Director Mark Jackson’s drama is a chilly study in grief starring Catherine Keener as a war-zone photographer shattered by her experiences in Libya.
"Betsy's Wedding" assembles all of the materials for a human comedy, and then seems unconvinced by them. It's the story of a wedding that brings together - in one way or another - three families. The bride's father is in construction. The groom's father is in high finance. And the bride's sister falls in love with the nephew of a Mafia kingpin. The Mafia gets involved after the bride's father goes to his rich brother for a loan to pay for the wedding, and the payback involves hiring the nephew of the brother's Mafioso investor, if you can follow that.
This material could move in a number of directions, toward sitcom, toward satire, even toward a tearjerking slice of life. But Alan Alda, who wrote and directed it and plays the proud father of the bride, prefers to play it mostly straight, and even pedestrian. There have been two movies recently about inter-ethnic romances ("Spike of Bensonhurst" and "True Love") and they were both more alive than this movie, more willing to take chances. "Betsy's Wedding" is awfully safe.
One of the strange things about the movie is that the bride-to-be, played by Molly Ringwald, is a relatively insignificant character in the movie. More screen time is devoted to her sister, Connie (Ally Sheedy), a policewoman who falls in love with Stevie Dee, the Mafioso nephew. He's played by Anthony LaPaglia in a performance that provides the movie's best moments.
He's an earnest, curiously formal young man who wears his hair slicked into a glistening black helmet, and is constantly adjusting the lapels of his suit, perhaps because he carries a gun in a shoulder holster. He first sees Connie, the cop, when she comes to visit her dad on a construction site. Stevie Dee's job on the site is to "observe," at $2,000 a week, but when he observes Connie, all other thoughts fly from his mind, and he can think only of her.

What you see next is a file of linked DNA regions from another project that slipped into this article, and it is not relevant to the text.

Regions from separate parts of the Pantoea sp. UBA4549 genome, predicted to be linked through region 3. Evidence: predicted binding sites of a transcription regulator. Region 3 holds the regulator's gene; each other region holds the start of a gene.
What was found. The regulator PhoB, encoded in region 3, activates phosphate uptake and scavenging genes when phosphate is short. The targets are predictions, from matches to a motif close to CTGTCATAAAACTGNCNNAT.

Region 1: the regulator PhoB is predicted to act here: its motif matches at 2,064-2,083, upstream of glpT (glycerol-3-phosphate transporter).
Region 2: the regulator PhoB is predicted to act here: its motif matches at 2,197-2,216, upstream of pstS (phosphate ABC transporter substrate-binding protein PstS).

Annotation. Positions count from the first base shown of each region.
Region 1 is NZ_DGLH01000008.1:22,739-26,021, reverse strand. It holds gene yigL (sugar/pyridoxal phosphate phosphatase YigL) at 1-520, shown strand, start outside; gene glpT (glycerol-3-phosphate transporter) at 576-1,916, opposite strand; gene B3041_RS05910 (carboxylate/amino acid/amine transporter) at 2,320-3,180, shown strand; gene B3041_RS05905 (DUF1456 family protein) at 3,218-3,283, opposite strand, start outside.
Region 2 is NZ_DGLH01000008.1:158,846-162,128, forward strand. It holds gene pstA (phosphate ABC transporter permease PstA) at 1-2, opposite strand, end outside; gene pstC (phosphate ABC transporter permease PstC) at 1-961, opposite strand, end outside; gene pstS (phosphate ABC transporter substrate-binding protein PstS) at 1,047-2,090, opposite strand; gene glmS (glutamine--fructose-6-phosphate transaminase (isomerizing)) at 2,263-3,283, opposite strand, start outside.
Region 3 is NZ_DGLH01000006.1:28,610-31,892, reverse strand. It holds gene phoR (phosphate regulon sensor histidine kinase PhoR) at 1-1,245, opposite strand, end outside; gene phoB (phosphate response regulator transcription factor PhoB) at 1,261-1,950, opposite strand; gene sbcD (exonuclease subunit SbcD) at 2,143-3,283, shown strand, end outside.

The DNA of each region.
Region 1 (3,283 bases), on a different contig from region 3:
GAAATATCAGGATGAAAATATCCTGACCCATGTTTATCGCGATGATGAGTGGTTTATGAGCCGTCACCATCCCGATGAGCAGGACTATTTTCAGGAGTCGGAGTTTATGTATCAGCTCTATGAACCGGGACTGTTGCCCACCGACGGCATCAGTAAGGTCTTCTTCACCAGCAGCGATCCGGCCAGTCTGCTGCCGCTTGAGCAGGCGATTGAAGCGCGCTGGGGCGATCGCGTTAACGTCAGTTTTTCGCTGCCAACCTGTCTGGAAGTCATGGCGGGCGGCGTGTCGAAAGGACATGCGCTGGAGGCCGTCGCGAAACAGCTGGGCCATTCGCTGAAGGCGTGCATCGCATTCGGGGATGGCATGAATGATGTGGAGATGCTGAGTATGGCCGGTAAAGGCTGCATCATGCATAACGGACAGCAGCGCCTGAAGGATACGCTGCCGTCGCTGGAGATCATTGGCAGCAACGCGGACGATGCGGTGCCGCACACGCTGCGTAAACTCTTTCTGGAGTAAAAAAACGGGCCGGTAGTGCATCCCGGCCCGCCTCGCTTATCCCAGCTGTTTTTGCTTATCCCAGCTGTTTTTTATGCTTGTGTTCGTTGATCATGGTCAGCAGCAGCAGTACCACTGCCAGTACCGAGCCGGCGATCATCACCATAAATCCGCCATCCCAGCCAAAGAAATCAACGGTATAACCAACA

She goes out with him on a few dates, but tries to explain that they were simply not meant to be: "I'm a cop and you're . . . not." But then he kisses her good night - and he's a really great kisser - and, despite everything, she falls for him. Their relationship, and especially LaPaglia's performance, are the bright spots I kept hoping for the movie to return to.
Not much else is that entertaining. There is the business of how much will be spent on the wedding, and the business of how a wedding ceremony can be cobbled together out of bits of the Jewish, Catholic, agnostic and vegetarian traditions, and of course the big set piece: the wedding reception at which all issues get resolved. Isolated lines are funny (as when Connie explains that she loves being a cop because arresting men gets her high). But the movie has a low-key, almost low-energy approach to its material; Alda should have turned up the juice.
The supporting cast looks promising, on paper. Burt Young plays LaPaglia's uncle, and Joe Pesci is Alda's rich brother, and Catherine Henner has some fun as his wife (she eavesdrops on his real estate deals, then buys the property he's after and resells it to him). There are a couple of good lines delivered with comic conviction by Julie Bovasso, who plays Alda's mother (she was John Travolta's mother in "Saturday Night Fever"). But seeing these interesting actors and hearing two or three good lines from them, we want more. And the movie never really cranks itself up. It's nice enough, it's sweet, I loved LaPaglia's work, but there's nothing compelling here.
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The first part in a four-part series on what film can teach us about the relationship between Israel and Palestine.
Scott Jordan Harris argues that disabled characters should not be played by able-bodied actors.
An interview with Woody Allen about his new film, "Magic in the Moonlight."